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Mets' Michael Conforto sits out vs. Marlins as Luis Rojas believes problem is his mental approach

Mets right fielder Michael Conforto returns to the

Mets right fielder Michael Conforto returns to the dugout after he struck out swinging against the Cincinnati Reds on Friday, July 30, 2021. Credit: Kathleen Malone-Van Dyke

MIAMI — Amid perhaps the deepest offensive struggles of his career, Michael Conforto was on the bench Monday for the start of the Mets’ series opener against the Marlins, the second time in three games he was out of the lineup.

Manager Luis Rojas, who believes Conforto’s issues are mental, said he was assigned hitting-related "homework" to do before the game and would be available off the bench. Conforto ended up doubling to lead off the ninth inning of the Mets' 6-3 loss.

"It’s definitely been frustrating. There’s no denying that," he said before the game. "I’ve got to play better. That’s the bottom line."


 

Rojas did not commit to Conforto returning to the lineup Tuesday.

"The plan is for him to work," Rojas said. "We want him to work and find himself rather than be a little bit too mental at the plate. He’s not mental when he’s not playing. So he’s not beating himself up or anything. He’s taking advantage of the time and working hard. We’re trying to get probably past his mental state when he’s at the plate."

Conforto’s statistics have been poor for the entire season, but he seemed to be breaking out when the Mets returned from the All-Star break. He homered in Pittsburgh, then homered twice a day later in Cincinnati.

But since then he is 4-for-39 with one extra-base hit. That slump within the season-long slump has sunk his average to .196 (the lowest of his career), his OBP to .324 and his slugging percentage to .324 (by far the lowest of his career).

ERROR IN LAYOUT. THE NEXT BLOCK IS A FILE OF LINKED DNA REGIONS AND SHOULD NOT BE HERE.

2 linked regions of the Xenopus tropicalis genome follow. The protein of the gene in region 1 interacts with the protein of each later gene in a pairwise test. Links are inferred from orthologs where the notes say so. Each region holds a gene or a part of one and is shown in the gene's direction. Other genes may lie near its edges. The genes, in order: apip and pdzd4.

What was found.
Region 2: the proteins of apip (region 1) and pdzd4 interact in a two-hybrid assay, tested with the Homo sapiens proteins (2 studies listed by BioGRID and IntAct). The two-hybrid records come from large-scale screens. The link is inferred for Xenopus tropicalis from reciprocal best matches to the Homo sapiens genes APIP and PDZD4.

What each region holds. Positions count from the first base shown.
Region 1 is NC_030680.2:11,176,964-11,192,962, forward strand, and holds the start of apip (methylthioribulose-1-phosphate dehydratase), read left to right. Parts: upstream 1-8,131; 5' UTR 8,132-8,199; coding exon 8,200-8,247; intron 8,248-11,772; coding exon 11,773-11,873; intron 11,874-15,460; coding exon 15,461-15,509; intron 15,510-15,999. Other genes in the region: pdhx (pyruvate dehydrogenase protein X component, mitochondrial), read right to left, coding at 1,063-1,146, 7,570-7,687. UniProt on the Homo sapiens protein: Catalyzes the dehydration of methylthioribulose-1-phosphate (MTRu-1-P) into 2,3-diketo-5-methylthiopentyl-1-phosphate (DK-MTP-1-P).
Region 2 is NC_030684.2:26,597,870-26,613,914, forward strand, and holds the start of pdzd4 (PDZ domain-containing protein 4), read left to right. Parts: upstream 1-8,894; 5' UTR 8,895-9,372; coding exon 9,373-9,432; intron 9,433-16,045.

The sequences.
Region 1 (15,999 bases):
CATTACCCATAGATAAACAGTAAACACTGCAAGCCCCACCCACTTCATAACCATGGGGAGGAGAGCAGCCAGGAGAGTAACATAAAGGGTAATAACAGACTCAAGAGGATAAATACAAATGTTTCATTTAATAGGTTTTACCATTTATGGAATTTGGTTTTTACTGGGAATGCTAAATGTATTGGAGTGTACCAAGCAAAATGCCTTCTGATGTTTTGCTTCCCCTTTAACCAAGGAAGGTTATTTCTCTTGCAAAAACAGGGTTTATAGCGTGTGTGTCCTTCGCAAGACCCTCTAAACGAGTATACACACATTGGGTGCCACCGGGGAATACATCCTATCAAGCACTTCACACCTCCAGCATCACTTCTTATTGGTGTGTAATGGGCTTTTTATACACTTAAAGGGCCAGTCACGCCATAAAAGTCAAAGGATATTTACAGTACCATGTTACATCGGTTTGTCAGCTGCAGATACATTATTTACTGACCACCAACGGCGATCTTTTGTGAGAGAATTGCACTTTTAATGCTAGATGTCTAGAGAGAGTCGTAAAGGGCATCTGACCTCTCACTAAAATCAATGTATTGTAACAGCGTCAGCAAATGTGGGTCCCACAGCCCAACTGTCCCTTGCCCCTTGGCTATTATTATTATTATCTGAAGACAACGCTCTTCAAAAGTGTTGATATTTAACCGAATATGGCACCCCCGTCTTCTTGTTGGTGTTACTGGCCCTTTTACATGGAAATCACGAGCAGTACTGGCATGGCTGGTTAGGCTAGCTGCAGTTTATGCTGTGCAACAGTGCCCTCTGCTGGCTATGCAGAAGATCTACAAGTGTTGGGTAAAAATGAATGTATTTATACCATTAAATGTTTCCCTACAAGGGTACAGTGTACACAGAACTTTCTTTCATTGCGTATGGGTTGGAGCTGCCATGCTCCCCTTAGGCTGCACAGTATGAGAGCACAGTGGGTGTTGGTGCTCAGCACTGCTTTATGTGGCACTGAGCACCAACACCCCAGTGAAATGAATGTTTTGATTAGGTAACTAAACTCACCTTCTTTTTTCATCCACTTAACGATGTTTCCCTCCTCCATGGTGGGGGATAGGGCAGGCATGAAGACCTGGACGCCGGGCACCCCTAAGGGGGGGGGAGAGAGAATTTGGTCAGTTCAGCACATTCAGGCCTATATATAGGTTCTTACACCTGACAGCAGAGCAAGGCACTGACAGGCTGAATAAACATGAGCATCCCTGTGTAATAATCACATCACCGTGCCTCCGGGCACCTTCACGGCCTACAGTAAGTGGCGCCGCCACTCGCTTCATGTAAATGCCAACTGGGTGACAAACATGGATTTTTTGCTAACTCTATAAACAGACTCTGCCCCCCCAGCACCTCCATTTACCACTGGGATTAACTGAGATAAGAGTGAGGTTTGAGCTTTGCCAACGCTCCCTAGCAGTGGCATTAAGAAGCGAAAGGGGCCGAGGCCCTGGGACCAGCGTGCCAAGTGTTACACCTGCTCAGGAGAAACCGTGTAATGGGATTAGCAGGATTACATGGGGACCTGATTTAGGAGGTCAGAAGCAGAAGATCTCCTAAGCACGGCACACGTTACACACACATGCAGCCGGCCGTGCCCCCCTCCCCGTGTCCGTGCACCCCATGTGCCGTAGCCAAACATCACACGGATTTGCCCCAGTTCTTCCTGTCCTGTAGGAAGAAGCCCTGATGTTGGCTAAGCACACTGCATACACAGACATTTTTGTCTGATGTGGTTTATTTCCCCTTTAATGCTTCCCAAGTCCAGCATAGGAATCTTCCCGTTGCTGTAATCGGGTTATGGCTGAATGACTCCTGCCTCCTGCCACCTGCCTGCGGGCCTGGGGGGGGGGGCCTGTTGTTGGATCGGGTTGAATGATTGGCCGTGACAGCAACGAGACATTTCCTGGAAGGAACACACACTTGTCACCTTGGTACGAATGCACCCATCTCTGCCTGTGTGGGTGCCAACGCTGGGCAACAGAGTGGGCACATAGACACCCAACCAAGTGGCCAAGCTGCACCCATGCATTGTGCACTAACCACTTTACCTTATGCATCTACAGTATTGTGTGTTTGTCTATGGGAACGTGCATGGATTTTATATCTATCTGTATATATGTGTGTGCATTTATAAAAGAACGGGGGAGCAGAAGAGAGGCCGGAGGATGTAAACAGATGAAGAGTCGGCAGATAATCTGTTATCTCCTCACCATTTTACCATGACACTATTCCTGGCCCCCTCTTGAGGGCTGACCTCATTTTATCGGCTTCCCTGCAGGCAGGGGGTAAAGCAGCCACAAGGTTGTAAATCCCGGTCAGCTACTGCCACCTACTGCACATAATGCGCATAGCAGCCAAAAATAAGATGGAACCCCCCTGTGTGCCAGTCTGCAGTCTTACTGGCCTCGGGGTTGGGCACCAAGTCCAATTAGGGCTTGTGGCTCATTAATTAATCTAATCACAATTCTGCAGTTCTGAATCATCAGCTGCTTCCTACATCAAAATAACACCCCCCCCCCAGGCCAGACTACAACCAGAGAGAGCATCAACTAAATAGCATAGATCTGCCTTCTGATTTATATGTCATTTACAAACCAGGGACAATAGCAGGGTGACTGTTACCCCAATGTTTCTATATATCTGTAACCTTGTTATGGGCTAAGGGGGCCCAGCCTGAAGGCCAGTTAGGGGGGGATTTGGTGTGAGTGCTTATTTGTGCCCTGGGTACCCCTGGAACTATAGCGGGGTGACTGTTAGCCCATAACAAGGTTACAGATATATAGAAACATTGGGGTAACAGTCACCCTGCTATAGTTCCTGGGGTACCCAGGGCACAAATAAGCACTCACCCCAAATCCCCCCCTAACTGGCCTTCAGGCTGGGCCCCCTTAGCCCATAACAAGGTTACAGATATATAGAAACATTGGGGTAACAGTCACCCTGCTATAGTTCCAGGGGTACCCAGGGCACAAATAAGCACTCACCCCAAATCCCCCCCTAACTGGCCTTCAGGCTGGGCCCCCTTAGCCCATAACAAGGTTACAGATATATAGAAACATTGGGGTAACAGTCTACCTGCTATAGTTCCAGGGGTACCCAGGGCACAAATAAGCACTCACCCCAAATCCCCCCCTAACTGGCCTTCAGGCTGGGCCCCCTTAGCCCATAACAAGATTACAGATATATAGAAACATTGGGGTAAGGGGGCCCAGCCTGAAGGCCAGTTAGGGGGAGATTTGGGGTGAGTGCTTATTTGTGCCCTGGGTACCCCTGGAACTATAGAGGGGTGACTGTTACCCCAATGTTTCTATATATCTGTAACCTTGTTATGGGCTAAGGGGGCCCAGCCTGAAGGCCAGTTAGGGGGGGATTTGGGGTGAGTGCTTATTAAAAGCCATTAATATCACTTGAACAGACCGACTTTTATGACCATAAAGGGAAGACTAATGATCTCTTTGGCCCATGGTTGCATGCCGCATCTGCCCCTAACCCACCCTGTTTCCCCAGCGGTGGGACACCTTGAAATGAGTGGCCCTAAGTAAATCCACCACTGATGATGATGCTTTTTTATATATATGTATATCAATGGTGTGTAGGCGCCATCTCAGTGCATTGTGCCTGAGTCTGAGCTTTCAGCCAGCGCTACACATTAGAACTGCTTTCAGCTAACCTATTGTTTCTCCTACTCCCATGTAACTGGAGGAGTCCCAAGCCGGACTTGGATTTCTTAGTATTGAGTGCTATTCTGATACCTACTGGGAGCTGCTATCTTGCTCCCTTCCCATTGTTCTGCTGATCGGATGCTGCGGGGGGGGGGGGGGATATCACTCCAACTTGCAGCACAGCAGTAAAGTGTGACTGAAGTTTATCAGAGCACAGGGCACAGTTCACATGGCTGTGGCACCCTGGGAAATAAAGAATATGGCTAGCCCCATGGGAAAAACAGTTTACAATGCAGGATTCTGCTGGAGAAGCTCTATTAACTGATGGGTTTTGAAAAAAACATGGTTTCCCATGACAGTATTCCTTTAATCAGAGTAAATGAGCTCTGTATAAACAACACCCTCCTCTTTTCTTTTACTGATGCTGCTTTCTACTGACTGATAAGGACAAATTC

That is worse production than 2016, when he was bad enough that the Mets twice demoted him to Triple-A.

"I felt good," Conforto said of the Pittsburgh-Cincinnati stretch. "Honestly, I felt a lot more like myself. This game can bring you right back to your knees. It was frustrating to go through that, to feel like I had it going. But you just gotta keep moving forward.

"Baseball will humble you. When you feel like you have it all figured out, people adjust, the game gets hard. You’ve just got to keep grinding, keep working. That’s the one thing that I know is there’s never a time where you can let up on the gas, never a time that you can feel like you’ve got it all figured out. You’ve just got to keep working."

Within the ugliness are some positive signs: Conforto is walking more (13% of his plate appearances) and striking out less (23.3%) than last year, when he was very good in the pandemic-shortened season.

Conforto simplified by saying he needs to hit the most hittable pitches. Usually he excels at that. This year, not so much.

"I need to be ready to hit," he said. "Doesn’t matter when. When the ball is in one of my hot zones, I gotta be ready to hit. And I’ve been missing some pitches, and it doesn’t matter what pitch they are. Typically if it’s in the heart of the plate, I do damage with it. Right now I’m not doing that."

Rojas said he wants Conforto to stop thinking so much at the plate. He has made all sorts of mechanical tweaks, the manager explained, but he has been stuck in his own head, mulling those changes while in the batter’s box — which is not helpful when attempting to hit.

Conforto concurred, saying that "at some point, it becomes an approach thing."

"More than anything, it’s just a mental grind to not see the hard work paying off," he said. "But it will. I have no doubt about that, that it’s going to pay off. We’ve got about 60 games left, and plenty of time for me to make an impact and get back to being more like myself in time for the playoffs, hopefully."

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